What foods contain selenium? The selenium foods at a glance.

Which foods contain selenium The selenium foods at a glance.

Selenium: an essential trace element for our body. We need it, but our body can’t make it itself. That’s why we have to eat it through food or supplements.

Which foods contain a lot of selenium? Is there a selenium food table? Can you cover your selenium needs with food? We answer these questions with: Read on here.

Relatively much selenium is generally contained in meat, fish and eggs. For a vegetarian or vegan diet, it is mushrooms, cabbage and onion vegetables, lentils, asparagus and nuts. Especially the Brazil nuts are to be emphasized here, as the plant collects selenium in the nuts.

In total, you need 60 micrograms a day as a woman and 70 microgramsa day as a man. All in all, including foods and supplements, you should not consume more than 300 micrograms of selenium per day.

The following is a table of the most important foods including their selenium content.

The selenium food table. The most important foods with selenium

In this table you will find the selenium content in micrograms for 100 g of each food. The table shows you the content taking into account the amount consumed.

We have omitted foods such as uncooked rice (10 micrograms per 100 g), which cannot be consumed in this way. You should also note that some foods such as the nut mixture, the Emmentaler or the mackerel should not be consumed in portions of 100 g – also because of other ingredients or other trace element components.

Food (recommended amount)

Selenium content in micrograms per 100 g

Coconut

810

Boletuses

184

lobster

130

Tuna

82

prawns

63

Pig liver

53

Redfish

44

Herring

43

Mackerel

39

Nut mix of walnuts and Brazil nuts

36

beef tenderloin

35

Wheat bran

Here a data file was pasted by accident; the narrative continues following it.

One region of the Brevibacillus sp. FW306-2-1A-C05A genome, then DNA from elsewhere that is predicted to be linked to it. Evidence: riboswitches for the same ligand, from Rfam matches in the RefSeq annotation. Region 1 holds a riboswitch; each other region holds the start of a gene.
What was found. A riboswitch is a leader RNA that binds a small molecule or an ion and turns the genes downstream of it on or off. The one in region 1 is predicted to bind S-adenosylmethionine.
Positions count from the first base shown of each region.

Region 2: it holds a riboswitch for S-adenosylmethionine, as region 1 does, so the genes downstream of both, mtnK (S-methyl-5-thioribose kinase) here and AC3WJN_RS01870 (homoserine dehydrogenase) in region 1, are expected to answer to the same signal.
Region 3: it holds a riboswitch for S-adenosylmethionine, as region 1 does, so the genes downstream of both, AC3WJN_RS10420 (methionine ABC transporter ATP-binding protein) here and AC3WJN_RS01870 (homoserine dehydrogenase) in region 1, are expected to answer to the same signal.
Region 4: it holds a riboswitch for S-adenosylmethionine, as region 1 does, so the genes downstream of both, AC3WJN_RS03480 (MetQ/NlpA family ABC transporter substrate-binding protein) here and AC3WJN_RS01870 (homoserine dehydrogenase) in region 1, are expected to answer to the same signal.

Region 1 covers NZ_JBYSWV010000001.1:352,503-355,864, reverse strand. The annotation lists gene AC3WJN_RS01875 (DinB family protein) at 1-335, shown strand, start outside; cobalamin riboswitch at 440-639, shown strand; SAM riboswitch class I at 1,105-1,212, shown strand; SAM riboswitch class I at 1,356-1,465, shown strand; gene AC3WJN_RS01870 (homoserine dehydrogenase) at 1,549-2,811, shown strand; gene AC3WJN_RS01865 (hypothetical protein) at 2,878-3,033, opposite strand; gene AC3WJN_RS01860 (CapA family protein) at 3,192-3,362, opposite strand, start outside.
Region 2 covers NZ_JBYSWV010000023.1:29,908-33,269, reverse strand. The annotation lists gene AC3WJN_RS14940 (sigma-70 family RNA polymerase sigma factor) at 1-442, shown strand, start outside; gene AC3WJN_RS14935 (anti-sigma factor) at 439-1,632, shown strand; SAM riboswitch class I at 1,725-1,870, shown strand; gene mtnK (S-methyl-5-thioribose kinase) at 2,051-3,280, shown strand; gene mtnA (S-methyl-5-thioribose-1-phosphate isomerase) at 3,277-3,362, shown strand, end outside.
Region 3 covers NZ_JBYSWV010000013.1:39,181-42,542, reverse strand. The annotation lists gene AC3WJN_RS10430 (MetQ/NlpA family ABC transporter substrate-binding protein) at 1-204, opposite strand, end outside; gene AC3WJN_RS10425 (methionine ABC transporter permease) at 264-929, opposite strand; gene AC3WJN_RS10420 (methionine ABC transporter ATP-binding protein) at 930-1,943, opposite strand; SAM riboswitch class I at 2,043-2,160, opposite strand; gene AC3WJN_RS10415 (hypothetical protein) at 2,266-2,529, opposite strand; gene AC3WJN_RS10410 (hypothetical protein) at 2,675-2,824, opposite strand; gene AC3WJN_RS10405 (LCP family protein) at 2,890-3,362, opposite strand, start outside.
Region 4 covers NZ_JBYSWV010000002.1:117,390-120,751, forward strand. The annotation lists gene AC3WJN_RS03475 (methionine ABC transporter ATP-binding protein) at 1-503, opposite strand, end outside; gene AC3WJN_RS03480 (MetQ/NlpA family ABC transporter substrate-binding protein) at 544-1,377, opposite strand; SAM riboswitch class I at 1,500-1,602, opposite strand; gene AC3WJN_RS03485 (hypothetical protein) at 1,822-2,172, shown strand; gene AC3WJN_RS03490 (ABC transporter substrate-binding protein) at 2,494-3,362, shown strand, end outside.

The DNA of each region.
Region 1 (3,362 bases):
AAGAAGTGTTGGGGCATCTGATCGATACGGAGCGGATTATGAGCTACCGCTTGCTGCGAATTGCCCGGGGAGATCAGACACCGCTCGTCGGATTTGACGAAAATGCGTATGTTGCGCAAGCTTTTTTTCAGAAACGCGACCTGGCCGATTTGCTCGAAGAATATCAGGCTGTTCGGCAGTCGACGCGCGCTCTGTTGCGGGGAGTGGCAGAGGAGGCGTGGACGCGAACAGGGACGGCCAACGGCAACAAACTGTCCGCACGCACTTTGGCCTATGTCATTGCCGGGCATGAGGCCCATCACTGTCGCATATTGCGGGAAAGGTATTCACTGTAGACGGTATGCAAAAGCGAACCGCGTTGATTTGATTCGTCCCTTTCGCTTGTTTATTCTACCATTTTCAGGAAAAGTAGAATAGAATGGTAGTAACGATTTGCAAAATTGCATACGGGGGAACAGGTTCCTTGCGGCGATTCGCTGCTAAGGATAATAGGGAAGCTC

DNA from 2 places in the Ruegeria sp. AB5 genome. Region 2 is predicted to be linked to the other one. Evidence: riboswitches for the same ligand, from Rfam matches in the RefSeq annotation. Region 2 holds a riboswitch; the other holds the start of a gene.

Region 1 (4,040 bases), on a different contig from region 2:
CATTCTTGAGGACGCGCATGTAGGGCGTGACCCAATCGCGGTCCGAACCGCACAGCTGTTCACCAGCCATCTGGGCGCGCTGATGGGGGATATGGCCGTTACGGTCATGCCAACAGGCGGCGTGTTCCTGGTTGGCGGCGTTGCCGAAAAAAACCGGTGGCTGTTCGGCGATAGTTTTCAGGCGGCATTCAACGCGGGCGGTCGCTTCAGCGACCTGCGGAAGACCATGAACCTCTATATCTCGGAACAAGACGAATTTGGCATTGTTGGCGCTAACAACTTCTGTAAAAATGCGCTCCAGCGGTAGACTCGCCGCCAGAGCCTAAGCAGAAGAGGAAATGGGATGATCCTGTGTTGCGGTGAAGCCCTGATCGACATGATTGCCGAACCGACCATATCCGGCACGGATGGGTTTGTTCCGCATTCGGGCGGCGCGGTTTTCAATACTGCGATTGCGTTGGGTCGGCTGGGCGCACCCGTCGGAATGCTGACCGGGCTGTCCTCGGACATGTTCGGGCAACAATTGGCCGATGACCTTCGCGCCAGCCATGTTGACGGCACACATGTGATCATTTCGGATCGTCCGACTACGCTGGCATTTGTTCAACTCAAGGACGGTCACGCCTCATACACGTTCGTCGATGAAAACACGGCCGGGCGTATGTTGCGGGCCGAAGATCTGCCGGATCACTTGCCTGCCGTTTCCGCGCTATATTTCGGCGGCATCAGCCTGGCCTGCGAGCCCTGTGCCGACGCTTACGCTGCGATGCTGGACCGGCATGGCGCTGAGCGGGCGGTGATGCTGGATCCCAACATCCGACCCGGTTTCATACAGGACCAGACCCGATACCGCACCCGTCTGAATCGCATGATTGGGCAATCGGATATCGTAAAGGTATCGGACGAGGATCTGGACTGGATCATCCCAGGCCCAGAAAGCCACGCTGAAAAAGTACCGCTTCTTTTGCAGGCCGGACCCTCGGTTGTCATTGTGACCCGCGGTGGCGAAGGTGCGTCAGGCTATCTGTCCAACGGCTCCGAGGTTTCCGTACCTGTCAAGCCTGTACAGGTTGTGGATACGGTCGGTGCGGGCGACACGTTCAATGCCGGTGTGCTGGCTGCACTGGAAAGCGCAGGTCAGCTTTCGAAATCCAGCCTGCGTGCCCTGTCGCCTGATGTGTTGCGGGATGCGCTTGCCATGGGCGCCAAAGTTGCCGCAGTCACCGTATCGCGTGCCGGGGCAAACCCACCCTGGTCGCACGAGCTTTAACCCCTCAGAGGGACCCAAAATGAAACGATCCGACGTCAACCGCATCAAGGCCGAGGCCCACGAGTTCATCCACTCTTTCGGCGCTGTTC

30-60

Salmon

26

cod

27

Beef liver

21

Soybeans

19

Full beer

up to 19

Brussels sprouts

18

White beans

14

Pork without fat

12

Emmental

11

Eggs

10

lenses

10

Oatmeal

10

Roast chicken

10

Chickpeas

9

mushrooms

7

Salami

7

Black tea

5

Peppers

4

rye bread

3

white cabbage

2

Blackcurrants

2

Yogurt

2

Potatoes

2

tangerines

2

Apples

1

savoy

1

asparagus

1

Broccoli

1

Especially abroad, however, these values can differdrastically. For example, in the USA, in some Chinese and African regions, the soil conditions are completely different from those in German-speaking countries. This also leads to other selenium concentrations.

While in the USA the soil is richer in selenium and you have to consume smaller amounts for a corresponding selenium balance, the soils in the African and Chinese regions are much less selenium. Here you would need more of the food. Selenium content can also fluctuate greatly.

Offal of beef, veal or pork (especially the kidney!) are hot tips, but – in the truest sense of the word – a matter of taste.

Brazil nuts: Hidden danger

Purely from the selenium content, you would have to eat Brazil nuts, fish or seafood and coconuts. 100 g of mackerel contains 39 g of selenium and the same amount of Brazil nuts even contains 103 micrograms!

Above, however, a nut mixture is not mentioned for nothing. Brazil nuts have a high natural radioactive radiation
exposure
compared to other foods. Two Brazil nuts a day means on average that adults get 50% more radiation than
would be normal in a year. Although this is not yet a health concern, the recommendation of a maximum of two Brazil nuts a day is no coincidence.